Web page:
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Macao announces economic diversification to boost meetings and events

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Macao, the Special Administrative Region of China, has announced that it will diversify its economic strategy beyond integrated tourism – that is, gaming – to focus on technology, modern finance, health and wellness, plus meetings, conventions, sports and culture.

“We had a very good tourism base with gaming and tourism coming very closely together in Macau in particular…this is like our basic industry,” said Maria Helena de Senna Fernandes, director of the Macao Government Tourism Office.

“But the government feels we should have a more diversified portfolio.”

The 30km2 cluster of islands to the south of mainland China and linked to Hong Kong by the USD 18.8 billion Hong Kong–Zhuhai–Macao Bridge will next year begin a five year plan known as the “one plus four strategy”.

De Senna Fernandes said the tourism office would “play a very big role in delivering the new diversified economy” as it worked to find customers across the four new sectors.

“This year we secured our bread and butter – the China mainland market and also Hong Kong – but our next focus for 2024 and beyond will be the international markets,” she said, adding that the office would work with international airlines flying into Hong Kong as well as directly to Macao.

Apart from traditional partners like travel agencies, tour operators and hotel chains she said, “obviously we are looking at working with international media, both traditional media as well as the new types of media with so many different social media platforms and behaviours are different, usage is different, demographics are different”.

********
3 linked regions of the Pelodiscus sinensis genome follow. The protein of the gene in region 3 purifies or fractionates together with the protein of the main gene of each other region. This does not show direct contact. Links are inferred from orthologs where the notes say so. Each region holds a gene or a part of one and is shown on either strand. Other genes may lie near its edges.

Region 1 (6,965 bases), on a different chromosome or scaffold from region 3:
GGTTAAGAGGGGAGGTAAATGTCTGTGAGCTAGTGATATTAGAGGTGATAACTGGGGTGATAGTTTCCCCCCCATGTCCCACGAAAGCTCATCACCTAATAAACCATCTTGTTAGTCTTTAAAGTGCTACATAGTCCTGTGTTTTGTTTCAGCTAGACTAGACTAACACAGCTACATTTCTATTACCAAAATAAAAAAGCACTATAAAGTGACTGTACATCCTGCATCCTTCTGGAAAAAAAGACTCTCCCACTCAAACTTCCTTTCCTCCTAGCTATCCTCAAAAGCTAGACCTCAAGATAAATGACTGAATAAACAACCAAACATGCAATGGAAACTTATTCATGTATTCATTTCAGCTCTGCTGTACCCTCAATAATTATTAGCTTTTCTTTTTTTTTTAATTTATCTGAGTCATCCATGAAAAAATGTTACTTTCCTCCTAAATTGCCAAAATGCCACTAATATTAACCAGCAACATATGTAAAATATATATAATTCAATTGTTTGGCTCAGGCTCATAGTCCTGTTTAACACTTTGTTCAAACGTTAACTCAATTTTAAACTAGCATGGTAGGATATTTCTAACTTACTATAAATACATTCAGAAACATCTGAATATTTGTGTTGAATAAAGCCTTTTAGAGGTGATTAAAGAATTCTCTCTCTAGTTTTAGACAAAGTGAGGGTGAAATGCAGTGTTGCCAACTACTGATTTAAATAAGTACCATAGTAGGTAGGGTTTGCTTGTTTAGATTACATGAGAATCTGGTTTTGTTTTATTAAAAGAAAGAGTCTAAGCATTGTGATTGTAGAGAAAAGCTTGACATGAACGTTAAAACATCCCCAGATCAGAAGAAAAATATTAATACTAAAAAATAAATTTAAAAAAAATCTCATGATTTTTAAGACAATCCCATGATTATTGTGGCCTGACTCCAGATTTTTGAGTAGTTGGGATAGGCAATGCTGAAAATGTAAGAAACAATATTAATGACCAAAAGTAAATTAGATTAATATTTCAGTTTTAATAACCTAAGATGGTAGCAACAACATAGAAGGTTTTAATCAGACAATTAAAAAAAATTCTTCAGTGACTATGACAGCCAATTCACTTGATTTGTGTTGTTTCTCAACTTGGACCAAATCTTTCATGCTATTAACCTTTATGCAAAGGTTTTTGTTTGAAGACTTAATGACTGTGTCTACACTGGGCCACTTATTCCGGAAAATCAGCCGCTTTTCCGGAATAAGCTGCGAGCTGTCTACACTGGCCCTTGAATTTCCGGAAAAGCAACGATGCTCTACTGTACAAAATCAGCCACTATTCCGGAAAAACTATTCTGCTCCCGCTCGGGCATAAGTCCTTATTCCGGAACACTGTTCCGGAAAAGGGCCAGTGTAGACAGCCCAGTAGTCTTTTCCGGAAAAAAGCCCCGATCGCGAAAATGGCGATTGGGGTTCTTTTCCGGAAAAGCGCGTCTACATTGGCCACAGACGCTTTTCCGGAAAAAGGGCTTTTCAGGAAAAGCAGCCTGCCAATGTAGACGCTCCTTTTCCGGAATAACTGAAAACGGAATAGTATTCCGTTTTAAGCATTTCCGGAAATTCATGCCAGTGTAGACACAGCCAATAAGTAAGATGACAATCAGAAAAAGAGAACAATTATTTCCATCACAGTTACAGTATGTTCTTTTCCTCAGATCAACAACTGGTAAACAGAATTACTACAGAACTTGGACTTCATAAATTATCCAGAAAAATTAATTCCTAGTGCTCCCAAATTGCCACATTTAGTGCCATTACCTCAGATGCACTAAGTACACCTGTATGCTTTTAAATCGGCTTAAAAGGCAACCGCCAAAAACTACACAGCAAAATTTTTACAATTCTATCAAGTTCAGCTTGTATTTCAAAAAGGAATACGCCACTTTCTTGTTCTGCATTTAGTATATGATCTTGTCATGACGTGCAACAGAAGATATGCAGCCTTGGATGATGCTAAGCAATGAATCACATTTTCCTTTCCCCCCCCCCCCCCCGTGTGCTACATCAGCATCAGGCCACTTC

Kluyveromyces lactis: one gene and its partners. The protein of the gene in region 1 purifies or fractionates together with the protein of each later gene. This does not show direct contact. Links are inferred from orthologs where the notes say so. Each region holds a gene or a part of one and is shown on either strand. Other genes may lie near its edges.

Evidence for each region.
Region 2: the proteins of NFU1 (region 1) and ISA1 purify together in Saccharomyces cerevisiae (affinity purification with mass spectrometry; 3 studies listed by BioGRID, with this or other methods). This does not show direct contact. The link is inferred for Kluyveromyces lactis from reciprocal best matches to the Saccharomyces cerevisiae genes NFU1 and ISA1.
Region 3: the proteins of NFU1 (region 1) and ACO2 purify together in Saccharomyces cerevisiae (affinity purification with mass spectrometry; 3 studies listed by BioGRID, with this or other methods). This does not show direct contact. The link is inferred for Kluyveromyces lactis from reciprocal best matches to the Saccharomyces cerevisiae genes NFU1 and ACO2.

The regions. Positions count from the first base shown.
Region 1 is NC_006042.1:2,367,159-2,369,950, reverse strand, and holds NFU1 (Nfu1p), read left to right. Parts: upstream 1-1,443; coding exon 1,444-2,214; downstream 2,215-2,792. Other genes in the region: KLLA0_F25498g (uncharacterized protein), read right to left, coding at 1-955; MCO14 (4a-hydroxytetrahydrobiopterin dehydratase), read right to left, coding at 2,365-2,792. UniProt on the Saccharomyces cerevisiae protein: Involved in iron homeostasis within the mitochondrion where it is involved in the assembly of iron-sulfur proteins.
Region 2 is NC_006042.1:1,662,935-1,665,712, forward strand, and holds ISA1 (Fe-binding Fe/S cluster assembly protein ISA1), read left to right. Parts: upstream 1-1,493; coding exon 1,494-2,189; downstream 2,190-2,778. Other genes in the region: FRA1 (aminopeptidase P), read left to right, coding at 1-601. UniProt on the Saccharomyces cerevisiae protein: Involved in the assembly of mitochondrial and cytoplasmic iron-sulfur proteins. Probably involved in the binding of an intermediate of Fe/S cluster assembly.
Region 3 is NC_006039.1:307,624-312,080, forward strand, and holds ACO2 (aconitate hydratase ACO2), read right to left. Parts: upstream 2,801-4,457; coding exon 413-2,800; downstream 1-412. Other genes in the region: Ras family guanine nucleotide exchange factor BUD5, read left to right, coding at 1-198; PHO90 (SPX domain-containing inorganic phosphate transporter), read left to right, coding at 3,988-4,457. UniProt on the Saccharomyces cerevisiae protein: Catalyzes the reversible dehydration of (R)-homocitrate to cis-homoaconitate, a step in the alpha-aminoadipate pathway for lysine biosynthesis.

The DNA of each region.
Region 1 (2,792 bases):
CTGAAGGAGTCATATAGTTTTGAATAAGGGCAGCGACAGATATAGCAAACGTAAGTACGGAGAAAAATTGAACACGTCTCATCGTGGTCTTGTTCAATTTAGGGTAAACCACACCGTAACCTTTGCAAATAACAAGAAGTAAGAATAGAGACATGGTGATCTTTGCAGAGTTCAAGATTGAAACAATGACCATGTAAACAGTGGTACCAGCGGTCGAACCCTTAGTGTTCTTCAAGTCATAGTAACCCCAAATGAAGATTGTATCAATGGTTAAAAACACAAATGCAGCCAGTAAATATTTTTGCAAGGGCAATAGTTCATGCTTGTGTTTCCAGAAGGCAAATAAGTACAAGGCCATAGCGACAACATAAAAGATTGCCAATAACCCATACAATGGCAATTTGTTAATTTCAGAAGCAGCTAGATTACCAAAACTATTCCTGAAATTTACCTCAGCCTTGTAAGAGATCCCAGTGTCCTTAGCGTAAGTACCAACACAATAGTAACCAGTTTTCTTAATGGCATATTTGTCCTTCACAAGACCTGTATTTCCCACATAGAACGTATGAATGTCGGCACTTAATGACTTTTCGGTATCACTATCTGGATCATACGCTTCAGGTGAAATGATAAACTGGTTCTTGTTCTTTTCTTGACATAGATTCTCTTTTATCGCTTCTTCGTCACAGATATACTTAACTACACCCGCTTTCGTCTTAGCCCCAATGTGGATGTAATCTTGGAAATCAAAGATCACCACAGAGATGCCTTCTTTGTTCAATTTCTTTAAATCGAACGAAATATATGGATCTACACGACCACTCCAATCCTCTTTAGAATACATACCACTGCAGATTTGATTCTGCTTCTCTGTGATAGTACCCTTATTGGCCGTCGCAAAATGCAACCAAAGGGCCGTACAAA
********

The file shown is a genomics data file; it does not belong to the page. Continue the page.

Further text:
Macao had 39.4 million visitors in 2019, about 28 million from mainland China, seven million from Hong Kong and one million from Taiwan, with three million from other international markets. While the numbers dropped significantly during the years of pandemic lockdowns visitation has been rebuilding quickly.

“In the first nine months of this year we have had almost 20 million visitors,” said de Senna Fernandes.

She said her office did not really promote gaming as this was not necessary but the casino operators in Macao faced the highest government taxes in the world at 35 per cent on gross gaming revenue and a requirement with every licence that they contribute another four per cent for education, social welfare and charitable causes.

The government announcement came as casino operator Sands Lifestyle group undertook a mega-familiarisation, with more than 150 people, including micenet, being flown from around the world to sample the luxury hotels, shopping centres and experiences Sands has built in its entertainment complex at Cotai as well as the Portuguese/Chinese culture of old Macao.

Macao has the largest number of five-star hotels in the world and more than 300 Michelin starred restaurants, many of which are in luxury hotels. Sands’ Cotai precinct has more than 28,000 hotel rooms plus massive plenary and exhibition spaces which saw one hotel stage a pop concert for 15,000 fans during our visit.

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